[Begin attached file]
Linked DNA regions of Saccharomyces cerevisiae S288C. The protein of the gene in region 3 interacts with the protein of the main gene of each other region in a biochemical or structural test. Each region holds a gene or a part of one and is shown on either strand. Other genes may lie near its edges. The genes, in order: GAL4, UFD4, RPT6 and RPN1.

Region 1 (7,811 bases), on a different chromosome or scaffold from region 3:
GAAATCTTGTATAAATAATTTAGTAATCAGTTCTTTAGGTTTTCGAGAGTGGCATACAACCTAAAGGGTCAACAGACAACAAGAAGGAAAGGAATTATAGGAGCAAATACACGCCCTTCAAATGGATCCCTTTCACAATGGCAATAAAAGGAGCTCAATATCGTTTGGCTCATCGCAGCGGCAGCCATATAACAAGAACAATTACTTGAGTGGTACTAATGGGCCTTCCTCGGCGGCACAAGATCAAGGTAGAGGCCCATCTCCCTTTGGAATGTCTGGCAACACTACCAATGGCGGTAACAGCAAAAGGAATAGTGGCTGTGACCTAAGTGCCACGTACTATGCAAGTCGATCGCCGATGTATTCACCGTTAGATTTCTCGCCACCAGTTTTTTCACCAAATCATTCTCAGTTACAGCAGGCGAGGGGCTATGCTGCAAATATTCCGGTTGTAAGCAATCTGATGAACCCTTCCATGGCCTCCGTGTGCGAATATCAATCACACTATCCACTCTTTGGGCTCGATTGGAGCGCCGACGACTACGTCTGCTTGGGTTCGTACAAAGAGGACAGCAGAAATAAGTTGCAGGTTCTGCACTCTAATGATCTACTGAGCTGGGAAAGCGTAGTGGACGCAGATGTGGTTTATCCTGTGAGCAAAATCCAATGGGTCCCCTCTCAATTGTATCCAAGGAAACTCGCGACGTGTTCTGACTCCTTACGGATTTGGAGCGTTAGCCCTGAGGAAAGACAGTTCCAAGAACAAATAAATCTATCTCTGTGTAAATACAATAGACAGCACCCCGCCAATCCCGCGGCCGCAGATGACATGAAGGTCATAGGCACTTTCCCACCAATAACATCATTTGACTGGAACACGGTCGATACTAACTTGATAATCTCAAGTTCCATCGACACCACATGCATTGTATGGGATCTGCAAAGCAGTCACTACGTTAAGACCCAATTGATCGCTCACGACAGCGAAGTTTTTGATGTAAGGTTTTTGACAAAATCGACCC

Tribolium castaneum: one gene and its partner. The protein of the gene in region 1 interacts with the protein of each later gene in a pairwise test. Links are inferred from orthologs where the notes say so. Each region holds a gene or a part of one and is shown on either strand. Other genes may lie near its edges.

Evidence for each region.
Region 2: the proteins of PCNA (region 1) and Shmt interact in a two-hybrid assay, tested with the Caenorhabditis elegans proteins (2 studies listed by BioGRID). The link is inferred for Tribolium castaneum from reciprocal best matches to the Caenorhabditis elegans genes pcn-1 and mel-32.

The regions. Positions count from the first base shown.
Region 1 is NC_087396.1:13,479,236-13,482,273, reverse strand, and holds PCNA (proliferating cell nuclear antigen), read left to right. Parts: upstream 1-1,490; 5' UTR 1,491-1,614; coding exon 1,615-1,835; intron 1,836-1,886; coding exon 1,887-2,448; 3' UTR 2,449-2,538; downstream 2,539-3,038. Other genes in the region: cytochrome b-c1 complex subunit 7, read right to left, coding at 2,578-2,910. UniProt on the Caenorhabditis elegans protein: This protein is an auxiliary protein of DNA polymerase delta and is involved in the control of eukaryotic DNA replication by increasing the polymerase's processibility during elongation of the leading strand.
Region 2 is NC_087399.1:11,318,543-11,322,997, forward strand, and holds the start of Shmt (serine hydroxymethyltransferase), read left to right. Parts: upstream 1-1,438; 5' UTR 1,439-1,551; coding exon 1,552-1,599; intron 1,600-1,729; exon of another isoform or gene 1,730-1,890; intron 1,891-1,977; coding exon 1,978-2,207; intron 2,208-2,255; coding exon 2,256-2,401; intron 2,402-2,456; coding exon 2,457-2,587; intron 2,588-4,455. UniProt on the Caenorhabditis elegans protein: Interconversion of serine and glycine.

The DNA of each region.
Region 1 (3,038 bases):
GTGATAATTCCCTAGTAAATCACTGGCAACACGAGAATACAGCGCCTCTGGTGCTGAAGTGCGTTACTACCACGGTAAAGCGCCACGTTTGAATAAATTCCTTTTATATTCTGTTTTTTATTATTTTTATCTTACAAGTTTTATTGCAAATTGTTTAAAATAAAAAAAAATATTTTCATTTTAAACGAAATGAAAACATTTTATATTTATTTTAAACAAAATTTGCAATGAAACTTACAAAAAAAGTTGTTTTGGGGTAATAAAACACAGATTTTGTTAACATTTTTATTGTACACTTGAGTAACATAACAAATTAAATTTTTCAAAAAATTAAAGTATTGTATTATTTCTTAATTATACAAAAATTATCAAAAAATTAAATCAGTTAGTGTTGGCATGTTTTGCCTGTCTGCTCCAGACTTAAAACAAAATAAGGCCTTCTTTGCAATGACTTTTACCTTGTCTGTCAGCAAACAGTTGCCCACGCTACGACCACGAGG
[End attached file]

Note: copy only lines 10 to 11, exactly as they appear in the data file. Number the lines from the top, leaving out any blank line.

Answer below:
The DNA of each region.
Region 1 (3,038 bases):